Polyvinyl Chloride (PVC), a synthetic plastic polymer, is used for pipes. PVC materials used for pipes contain organotin compounds, which are SVOCs. Organotin compounds have neurotoxicity, hepatotoxicity, renal toxicity, and dermal toxicity effects. The PVC materials used for pipes are rigid, while the materials used for floor and wall covering are flexible. The flexibility of PVC materials used for floor and wall covering is due to plasticizers. Like other SVOCs, plasticizers can be emitted throughout a product’s life. The common plasticizers used are phthalate esters, e.g., di-2-ethylhexyl phthalate (DEHP).
Flexible PVC materials have a higher emission rate of SVOCs than the rigid PVC materials used for pipes. The length and surface area of flexible PVC materials are increasing in indoor environments, and human health is at risk. Plasticizers are detrimental to the development of the male reproductive tract. They lead to increased prenatal mortality, reduced growth and birth weight, and increased asthma and allergies in children. Binders used for water-based paints include vinyl, acrylic, vinyl-acrylic blends, and texanol. Researchers found that SVOCs, e.g., Texanol® Isomers, are emitted continually from latex-painted surfaces for months after application. Many indoor surfaces are painted with latex paints, leading to the considerable contribution of Texanol® Isomers to indoor air.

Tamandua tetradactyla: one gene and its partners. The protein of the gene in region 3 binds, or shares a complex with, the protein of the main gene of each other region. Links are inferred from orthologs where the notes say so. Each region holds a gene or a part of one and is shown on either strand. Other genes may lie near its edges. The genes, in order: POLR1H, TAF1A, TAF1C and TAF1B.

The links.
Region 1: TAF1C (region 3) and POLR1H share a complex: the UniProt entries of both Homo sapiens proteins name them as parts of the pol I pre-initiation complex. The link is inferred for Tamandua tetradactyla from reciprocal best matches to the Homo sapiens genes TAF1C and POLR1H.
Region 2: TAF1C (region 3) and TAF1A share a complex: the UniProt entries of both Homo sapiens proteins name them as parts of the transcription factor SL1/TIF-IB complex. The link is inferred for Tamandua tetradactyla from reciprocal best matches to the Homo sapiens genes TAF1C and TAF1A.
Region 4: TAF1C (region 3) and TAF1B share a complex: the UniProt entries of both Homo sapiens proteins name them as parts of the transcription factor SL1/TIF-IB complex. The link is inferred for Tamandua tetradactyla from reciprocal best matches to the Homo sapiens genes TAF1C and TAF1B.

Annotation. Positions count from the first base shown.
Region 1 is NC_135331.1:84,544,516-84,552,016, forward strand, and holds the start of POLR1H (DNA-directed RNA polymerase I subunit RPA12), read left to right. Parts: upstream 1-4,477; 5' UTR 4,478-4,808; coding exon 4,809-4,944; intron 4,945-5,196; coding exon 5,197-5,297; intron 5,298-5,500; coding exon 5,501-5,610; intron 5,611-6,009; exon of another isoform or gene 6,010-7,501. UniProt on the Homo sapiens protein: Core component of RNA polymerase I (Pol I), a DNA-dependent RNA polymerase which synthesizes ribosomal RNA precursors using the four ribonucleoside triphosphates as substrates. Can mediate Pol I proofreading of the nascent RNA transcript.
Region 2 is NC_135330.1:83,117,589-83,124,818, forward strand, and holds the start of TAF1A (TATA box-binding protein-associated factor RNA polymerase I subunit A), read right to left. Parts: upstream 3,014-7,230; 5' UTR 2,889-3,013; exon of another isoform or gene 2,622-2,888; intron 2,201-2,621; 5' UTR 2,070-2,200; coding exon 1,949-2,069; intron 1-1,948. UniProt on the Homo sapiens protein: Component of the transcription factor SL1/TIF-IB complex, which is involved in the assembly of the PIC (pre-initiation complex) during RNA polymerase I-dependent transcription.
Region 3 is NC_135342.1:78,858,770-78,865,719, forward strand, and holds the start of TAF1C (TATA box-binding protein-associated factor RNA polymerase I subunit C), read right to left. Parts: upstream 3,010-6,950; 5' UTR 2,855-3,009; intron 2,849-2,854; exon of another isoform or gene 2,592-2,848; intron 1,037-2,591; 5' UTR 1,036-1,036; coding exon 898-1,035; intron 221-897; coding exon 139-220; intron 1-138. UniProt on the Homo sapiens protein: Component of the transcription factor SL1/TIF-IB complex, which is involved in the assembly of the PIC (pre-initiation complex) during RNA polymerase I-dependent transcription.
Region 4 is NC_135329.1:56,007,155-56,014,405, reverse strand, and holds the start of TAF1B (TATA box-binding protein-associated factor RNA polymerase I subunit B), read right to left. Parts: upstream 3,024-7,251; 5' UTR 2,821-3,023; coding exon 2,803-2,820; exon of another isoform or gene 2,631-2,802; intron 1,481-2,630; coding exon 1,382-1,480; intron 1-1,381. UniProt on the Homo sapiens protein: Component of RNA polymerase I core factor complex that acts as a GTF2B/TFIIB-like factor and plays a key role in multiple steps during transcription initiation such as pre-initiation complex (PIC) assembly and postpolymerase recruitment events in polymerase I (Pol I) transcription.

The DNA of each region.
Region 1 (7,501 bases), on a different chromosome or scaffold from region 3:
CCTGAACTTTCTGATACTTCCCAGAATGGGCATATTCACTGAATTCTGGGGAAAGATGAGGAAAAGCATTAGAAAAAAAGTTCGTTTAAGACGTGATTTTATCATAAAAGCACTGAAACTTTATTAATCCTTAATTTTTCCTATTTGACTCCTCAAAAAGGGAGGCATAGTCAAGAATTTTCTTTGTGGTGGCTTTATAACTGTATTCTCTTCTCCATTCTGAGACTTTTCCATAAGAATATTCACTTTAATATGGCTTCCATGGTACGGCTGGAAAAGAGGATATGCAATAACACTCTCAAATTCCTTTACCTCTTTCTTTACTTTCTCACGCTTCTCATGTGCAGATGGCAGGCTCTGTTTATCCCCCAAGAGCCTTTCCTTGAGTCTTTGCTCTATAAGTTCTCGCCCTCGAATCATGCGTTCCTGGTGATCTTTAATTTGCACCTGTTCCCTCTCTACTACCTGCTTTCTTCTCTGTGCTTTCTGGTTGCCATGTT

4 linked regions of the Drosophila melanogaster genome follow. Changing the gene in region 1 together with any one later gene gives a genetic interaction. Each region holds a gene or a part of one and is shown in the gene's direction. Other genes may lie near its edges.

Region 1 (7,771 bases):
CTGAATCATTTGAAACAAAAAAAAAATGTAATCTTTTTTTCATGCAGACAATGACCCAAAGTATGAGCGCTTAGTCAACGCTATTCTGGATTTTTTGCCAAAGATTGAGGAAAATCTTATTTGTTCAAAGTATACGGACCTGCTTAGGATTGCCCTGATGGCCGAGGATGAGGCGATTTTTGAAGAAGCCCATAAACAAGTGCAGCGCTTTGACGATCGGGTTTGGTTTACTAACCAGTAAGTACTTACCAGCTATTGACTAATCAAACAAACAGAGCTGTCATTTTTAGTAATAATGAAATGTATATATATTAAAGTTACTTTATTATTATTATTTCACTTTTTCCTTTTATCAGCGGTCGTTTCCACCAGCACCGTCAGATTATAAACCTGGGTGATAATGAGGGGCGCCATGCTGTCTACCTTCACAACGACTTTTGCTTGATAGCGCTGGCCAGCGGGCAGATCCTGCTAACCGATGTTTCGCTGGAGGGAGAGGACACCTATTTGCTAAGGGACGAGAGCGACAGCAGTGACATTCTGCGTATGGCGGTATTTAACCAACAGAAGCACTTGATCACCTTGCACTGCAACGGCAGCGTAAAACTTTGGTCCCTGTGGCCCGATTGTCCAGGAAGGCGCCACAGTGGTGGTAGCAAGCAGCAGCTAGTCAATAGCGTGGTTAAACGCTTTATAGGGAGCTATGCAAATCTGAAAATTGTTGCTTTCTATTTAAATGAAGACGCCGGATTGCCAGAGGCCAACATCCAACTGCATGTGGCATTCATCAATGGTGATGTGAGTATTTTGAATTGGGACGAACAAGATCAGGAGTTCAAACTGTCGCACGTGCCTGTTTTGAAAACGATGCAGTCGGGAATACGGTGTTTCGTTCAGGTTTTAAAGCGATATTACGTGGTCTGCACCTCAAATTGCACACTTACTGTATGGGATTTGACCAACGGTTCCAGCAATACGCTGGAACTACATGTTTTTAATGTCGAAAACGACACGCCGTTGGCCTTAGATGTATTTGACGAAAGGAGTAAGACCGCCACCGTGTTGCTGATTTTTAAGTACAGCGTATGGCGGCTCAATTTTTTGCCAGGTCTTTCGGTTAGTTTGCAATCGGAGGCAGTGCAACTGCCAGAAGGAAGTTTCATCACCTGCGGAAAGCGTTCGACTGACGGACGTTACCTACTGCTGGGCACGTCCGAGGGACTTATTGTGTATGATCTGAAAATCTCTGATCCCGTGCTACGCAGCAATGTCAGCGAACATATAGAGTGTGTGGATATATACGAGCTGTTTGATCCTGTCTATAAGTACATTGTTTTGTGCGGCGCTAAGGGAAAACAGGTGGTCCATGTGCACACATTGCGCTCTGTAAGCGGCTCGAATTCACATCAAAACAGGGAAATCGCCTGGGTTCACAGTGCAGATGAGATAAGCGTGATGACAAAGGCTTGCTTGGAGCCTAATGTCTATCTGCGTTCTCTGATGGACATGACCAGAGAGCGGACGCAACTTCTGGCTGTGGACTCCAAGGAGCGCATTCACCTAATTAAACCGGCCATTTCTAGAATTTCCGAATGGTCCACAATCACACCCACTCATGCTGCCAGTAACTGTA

Unsaturated organic compounds, e.g., terpenoids, constituents of natural paints, can react with ozone to produce secondary organic aerosols. Formaldehyde, known to be carcinogenic, is another known product of ozone-terpenoid chemicals. The veneer on composite wood commonly used for furnishings in indoor environments generally has particle board entrenched with formaldehyde. The use of SVOCs based flame retardants in synthetic foam used for cushioning of beddings, sofas, and chairs is a common practice in the industry. High amounts of SVOC and VVOC chemicals are found in insulation materials, fabrics, adhesives, adhesives, finishes, and coating used in constructing partitions for making office cubicles.
The common occurrence of nonionic surfactants, e.g., alkylphenol ethoxylates, in indoor dust and air caused sensory irritations. Terpenoids, e.g., limonene, α-terpinene, α-terpineol, and linalool, in cleaning products and air-fresheners react with ozone at a faster rate to generate SOA and VVOC chemicals. Cooking activities emit particles, NOx, carbon monoxides, SVOCs, e.g., polycyclic aromatic hydrocarbons. Chemicals such as ozone, styrene, formaldehyde, SVOCs, and particles are contributed to indoor environments by photocopiers.